Fig. 1. Circuit diagram of the c.w. break-in unit. Return paths for keying, audio and send-receive switch circuits are to ground (chassis). See Fig. 3 for t.r. relay circuit. Unless otherwise indicated, capacitances are in µF, resistances are in ohms, fixed resistors are ½ watt. Capacitors with polarity marked are electrolytic; others may be paper, mica, or ceramic as convenient.

Partlist fig. 1
C1,C30.1 µF paper.
C20.035 µF paper.
K1Fast-acting sensitive relay, s.p.s.t. or s.p.d.t. (see Fig. 3).
L1Audio transformer, interstage type; see text.
R1,R2Composition control, linear taper.
R3500 kΩ, ½ watt.
R4,R6Composition control, linear taper.
R5,R7,R8Composition control, audio taper.
R9,R10Composition control, linear taper.
T1Interstage audio transformer, single plate to p.p. grids (any type satisfactory).
T2,T3Output transformer, plate to line type (Thordarson 22S72 or equivalent suggested).
T4Power transformer, 125 volt at 15 mA. (Stancor PS-8415 or similar).
T5Filament transformer, 6.3 volt at 3 A.

Inductance L1 could be replaced with a resistance but, as pointed out by W1DX,(2) while an RC circuit gives a good leading edge shape, a better trailing edge shape is obtained with an LC circuit. This is shown in Fig. 2. It is possible to round off the trailing edge nicely without putting tails on the signal, and the envelope as seen on a scope shows the same shape on the leading and trailing edges. In a high-impedance keying circuit such as this, a rather high inductance value is required for Li. - something on the order of 500 to 1000 henrys. The secondary winding of a junk-box audio transformer has worked very well, and a good range of adjustment is obtainable by shunting the primary winding with R10.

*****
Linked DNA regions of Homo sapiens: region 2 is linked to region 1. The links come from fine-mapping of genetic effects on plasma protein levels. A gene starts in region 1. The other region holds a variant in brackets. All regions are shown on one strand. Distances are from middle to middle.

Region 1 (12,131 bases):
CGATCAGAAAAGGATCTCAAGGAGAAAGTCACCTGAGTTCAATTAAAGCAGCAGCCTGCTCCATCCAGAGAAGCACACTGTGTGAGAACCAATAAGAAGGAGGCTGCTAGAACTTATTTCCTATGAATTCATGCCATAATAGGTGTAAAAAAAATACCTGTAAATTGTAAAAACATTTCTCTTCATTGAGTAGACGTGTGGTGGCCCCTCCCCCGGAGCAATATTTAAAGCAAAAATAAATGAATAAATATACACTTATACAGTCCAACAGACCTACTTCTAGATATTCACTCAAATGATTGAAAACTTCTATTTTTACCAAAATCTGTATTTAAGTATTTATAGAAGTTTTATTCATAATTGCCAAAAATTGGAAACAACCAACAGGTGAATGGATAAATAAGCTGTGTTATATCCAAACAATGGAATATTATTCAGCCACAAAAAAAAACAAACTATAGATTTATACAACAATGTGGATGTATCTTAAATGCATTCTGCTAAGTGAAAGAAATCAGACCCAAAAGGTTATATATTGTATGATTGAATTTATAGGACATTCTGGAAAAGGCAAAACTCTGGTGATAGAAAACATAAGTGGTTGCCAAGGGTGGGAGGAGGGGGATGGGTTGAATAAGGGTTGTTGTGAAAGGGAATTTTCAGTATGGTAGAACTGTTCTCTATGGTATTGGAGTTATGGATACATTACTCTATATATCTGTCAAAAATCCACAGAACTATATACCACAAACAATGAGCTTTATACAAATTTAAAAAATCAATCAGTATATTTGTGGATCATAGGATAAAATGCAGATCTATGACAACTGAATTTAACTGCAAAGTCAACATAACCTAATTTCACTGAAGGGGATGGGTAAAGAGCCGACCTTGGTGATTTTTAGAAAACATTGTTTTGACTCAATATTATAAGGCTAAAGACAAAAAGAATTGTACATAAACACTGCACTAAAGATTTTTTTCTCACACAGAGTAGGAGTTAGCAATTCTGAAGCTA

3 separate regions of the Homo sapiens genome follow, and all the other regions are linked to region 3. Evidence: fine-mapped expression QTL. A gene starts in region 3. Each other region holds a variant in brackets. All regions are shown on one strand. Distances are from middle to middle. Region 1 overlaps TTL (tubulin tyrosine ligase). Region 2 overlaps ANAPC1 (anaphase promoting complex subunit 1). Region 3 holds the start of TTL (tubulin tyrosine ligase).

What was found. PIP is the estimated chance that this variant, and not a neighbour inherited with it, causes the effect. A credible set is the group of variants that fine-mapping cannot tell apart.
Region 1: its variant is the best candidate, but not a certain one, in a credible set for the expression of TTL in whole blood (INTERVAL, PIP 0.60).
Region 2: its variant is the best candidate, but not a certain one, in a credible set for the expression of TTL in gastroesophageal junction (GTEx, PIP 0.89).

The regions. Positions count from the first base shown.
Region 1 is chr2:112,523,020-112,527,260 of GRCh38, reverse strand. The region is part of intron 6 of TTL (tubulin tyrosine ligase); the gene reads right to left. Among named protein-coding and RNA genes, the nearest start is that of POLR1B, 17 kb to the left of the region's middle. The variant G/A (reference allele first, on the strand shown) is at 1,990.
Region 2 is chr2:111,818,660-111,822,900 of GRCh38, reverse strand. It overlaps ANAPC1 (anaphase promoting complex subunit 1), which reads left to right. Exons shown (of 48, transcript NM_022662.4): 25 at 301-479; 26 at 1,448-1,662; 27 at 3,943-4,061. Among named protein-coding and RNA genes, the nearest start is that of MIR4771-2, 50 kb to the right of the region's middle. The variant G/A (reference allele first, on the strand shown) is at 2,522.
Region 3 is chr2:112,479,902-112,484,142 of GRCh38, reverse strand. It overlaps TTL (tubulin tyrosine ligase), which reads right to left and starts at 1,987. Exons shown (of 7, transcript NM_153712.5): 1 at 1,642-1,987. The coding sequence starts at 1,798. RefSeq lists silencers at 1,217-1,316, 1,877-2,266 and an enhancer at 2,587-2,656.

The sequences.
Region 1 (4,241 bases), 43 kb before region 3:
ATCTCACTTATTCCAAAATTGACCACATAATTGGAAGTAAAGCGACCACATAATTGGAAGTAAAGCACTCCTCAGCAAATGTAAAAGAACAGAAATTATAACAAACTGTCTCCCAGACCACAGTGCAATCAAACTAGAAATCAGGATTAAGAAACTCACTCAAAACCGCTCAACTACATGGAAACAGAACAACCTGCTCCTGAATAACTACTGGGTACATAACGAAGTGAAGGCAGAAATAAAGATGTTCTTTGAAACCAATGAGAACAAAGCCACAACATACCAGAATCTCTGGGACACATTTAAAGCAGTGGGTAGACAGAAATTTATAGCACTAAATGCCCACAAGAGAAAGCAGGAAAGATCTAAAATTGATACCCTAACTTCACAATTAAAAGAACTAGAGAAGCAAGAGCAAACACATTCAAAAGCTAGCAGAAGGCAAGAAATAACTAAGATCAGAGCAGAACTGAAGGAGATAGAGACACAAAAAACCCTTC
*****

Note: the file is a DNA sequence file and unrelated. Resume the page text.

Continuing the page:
Fig 2
Fig. 2. Trailing-edge wave shapes with RC and LC circuits.

The shape of the keying envelope seems to be unaffected by the following stages of the transmitter if no stage is overdriven. Naturally, if a stage is driven beyond the point where its output ceases to rise it will act as a limiter and will tend to square up the keying envelope. The v.f.o. is provided with an output control, which is set at the point where the antenna current just starts to drop. This control is also used for adjusting the power output of the transmitter, giving smooth control from zero to maximum.

Limiter and keyed audio stage